How to Use Airline Accessories in Your Aquarium
Aquarium air pumps are quite easy to use – just connect the pump to the air-driven device (like a sponge filter) using some airline tubing and plug it in. What accessories do you need for your airline? Continue reading to learn five common parts of an airline that can change the way you use your air pump.
1. Verify Valve
A check valve, even if you only have one item on the list, is a must-have. This valve contains a flapper, or stopper. It allows air to flow in one direction (into your tank) and prevents water from flowing in another direction (outside the tank). This cheap but important accessory prevents water from siphoning out of your aquarium if the air pump turns off or stops running during a power outage. Water leakage out of the airline tubing usually results in damage to your air pump, as well as flooding all over your floor. In extreme cases, this can lead to an electrical fire if you have appliances or power strips sitting in the water.
Every aquarium device that uses airline tube is required to have a check valve. This includes aquarium ornaments, sponge filters, brine shrimp hatchery and carbon dioxide (CO2) injection systems. The only exception to this rule is when the CO2 tank/air pump is located above the aquarium’s edge. For installation, simply cut the airline tubing between the device and air pump and connect the check valve in between. The flapper, which looks like a horizontal or colored bar at the end of the check-valve with the flapper should face the air pump. You can’t turn the air pump on if the check valve is installed backwards.
Connect the check valve between the air pump and air-driven device such that the horizontal or colored bar is facing the air pump.
The best practice is to place the check valve outside the aquarium (not in the water), close to the top of the fish tank. This position prevents water from getting to the rim and not near the air pump. The water pressure could cause leakage if it is too close to the tube. Make sure that the airline tubing has not been twisted or damaged. Final, make sure to inspect the airline tubing for any signs of dryness or hardening. This could lead to the connection leaking during an outage.
2. Air Valve
An air valve sounds similar to a check valve, but instead it is used to control the amount of air flow coming from your air pump into the aquarium. You may find an adjustable knob on some air pumps that allows you to adjust the pressure. However, if you don’t have one or the bubbles are too strong then this tool is for you.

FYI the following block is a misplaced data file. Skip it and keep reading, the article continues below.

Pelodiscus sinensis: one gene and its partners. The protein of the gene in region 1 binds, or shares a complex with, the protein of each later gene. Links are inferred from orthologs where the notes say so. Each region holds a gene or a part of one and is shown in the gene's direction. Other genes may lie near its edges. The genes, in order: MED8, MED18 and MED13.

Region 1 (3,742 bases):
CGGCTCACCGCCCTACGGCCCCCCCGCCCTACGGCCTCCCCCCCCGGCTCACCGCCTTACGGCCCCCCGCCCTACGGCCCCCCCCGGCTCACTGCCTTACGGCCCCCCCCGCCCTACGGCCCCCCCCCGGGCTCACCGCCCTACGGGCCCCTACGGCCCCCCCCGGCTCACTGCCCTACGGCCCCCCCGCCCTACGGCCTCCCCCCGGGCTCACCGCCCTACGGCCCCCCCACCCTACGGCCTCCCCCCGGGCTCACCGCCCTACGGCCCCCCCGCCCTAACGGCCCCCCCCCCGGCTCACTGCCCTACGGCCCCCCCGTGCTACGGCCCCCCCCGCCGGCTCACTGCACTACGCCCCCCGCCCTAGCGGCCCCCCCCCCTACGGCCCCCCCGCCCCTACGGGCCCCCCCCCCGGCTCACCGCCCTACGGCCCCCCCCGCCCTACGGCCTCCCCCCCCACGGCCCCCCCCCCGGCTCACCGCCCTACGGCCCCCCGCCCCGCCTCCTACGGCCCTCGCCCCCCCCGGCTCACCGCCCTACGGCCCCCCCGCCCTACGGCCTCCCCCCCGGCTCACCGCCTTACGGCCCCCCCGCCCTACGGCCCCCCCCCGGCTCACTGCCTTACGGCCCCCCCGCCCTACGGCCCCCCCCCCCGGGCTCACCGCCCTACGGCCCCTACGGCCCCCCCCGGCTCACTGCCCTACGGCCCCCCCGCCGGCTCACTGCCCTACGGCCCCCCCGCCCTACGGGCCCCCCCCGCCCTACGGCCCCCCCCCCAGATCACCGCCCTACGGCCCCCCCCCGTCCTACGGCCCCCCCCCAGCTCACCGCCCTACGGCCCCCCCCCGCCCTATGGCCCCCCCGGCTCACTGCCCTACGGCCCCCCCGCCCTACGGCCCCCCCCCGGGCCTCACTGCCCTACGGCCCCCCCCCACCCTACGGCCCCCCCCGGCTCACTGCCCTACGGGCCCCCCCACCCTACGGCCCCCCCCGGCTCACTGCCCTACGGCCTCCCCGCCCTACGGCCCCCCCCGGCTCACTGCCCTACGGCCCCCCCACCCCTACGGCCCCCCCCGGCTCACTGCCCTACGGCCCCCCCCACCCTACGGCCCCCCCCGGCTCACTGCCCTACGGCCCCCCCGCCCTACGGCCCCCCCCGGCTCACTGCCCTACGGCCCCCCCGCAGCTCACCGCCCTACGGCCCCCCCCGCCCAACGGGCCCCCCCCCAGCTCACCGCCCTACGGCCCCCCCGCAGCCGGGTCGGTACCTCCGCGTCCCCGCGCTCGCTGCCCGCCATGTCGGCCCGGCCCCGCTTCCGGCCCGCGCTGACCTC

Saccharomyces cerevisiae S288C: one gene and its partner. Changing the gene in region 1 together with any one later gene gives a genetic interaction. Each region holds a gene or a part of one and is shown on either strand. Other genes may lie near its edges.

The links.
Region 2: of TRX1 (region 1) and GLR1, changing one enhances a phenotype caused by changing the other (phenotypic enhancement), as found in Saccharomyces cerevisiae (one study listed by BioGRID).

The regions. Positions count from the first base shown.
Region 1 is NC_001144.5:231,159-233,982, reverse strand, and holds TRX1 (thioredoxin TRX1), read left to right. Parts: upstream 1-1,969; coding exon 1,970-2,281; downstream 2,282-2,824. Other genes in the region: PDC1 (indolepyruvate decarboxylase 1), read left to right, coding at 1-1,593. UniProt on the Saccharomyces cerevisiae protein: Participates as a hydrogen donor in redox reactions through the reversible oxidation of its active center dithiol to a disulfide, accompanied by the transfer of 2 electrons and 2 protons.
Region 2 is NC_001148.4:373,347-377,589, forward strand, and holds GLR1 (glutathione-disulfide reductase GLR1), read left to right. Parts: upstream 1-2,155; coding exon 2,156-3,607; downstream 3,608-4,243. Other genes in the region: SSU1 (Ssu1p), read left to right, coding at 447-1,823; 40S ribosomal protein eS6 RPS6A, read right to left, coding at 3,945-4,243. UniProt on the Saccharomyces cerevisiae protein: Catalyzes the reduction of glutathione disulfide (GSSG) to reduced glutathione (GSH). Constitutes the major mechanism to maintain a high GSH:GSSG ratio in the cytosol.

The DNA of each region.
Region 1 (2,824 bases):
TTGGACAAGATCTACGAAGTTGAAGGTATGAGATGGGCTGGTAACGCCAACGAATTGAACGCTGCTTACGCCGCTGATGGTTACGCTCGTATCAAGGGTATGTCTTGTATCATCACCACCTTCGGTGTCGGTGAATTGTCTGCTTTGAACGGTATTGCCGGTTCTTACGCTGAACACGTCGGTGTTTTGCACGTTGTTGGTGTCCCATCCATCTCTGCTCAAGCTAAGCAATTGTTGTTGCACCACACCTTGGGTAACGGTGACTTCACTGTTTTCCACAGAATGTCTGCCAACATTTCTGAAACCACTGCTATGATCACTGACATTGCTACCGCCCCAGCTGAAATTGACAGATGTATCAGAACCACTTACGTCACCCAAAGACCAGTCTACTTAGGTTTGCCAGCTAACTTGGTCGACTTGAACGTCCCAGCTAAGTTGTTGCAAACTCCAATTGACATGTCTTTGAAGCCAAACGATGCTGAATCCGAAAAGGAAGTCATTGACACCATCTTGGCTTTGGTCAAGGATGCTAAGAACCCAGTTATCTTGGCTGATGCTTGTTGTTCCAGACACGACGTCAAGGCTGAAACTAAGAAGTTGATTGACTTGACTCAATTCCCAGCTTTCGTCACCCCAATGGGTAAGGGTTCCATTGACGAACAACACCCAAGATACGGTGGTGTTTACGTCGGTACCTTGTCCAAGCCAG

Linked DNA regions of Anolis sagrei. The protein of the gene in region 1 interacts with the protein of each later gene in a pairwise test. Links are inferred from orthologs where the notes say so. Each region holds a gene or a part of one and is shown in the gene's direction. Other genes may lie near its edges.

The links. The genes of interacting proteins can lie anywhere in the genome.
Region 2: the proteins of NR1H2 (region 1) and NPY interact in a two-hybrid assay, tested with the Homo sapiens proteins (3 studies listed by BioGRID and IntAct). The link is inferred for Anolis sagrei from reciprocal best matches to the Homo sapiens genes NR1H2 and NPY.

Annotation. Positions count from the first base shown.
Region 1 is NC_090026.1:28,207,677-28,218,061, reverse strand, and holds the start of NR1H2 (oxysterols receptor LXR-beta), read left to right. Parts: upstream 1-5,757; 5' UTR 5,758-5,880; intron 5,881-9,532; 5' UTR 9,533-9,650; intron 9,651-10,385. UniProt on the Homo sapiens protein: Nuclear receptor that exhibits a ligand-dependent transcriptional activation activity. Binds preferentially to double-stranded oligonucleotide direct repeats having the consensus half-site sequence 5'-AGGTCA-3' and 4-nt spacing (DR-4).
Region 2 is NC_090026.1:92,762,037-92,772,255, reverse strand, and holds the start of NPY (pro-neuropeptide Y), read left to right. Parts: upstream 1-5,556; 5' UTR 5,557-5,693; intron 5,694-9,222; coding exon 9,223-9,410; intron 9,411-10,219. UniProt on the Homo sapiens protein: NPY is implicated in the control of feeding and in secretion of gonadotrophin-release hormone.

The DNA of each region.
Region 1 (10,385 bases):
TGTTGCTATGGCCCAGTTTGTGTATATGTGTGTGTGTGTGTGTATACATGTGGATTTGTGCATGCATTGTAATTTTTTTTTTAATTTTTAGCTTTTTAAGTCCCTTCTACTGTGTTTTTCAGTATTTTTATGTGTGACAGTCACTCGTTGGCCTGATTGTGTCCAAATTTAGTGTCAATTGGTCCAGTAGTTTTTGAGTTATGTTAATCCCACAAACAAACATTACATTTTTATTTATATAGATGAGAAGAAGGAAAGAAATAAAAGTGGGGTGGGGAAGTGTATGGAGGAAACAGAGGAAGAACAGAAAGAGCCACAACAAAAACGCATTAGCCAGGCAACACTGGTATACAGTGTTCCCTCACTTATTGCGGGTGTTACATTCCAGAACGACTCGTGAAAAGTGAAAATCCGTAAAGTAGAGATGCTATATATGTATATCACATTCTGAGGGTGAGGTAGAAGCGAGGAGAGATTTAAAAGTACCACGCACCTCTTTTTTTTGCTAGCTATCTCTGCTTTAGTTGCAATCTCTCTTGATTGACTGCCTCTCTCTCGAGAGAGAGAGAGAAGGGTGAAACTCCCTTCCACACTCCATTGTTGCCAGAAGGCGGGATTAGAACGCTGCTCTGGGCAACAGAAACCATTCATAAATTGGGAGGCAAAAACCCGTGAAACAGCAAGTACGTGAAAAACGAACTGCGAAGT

To install an air valve, cut the airline tubing between the air pump and the air-driven device. Connect the ends of the airline tube that have been cut to the valve at each end (direction does not matter). Turn the knob until the flow is reduced. To increase flow, loosen it. Even when the knob is tightened down all the way, a small amount of air usually still escapes through the air valve. This prevents too much back pressure from building up and potentially damaging your air pump.
An air valve regulates the airflow from your pump to your aquarium device.
As with the check valve, we recommend that you add the air valve near the rim of your fish tank for easy access. Also, make sure you make clean cuts in the airline tubing and check the connections periodically to make sure the air valve is still snuggly connected.
3. T Splitter
The tee airline splitter gets its name from its T shape that splits one stream of air into two paths. This functionality is useful if you only have one air pump but wish to run a second air stone or aquarium decoration in the fish tank. Another use case would be diverting air off your main aquarium to a second tank or a quarantine tub. Each pack comes with five T airline connectors, so you could theoretically chain multiple splitters together to create additional air streams.
The T splitter separates the airflow coming from the green pump. Next, the valve controls the amount of air that reaches the sponge filter.
Air valves are highly recommended for splitting the air stream. This allows you to fine-tune how much air is going to each line. Use airline tubing with straight ends. Also, inspect the connections regularly to ensure they don’t become weaker over time.
4. Gang Valve
A more efficient accessory for splitting one air stream into multiple paths is a gang valve. We offer a model with four outlets and as many as two inlets. The two inlets allow you to add one or two air pumps as desired and then split it up four ways. Alternatively, you can connect daisy-chain two gang valves together, giving you eight ways to split your air.
A gang valve can be used to divide air between multiple air-driven devices or aquariums.
Keep in mind that each time you split the air, each outlet has a weaker output and less air going through it. You will need to adjust each air stream for every outlet you have. You don’t need any additional air valves, as each outlet has its very own adjustable switch to control how much air goes to it.
5. Air Stone
An air stone is a small, weighted bubbler that produces very small bubbles in the water. This accessory diffuses air into the tank to improve oxygenation and reduce bubbling noise. To improve the effectiveness of your filtration, you can either use the air stone alone or with a sponge filter. The air stone produces a steady stream (instead large, intermittent bubbles), that lifts the sponge filter like an escalator.
This diagram shows where an air stone goes inside a sponge filter to optimize its performance. Our sponge filter installation guide will show you how to install an airstone inside a sponge filter.
Running an air-driven device like an aquarium filter, air stone, or bubbler is one of the easiest ways to increase surface agitation and oxygenation in your fish tank. For more details on how to set up a fish tank air pump (and make it quieter), read our full installation guide here.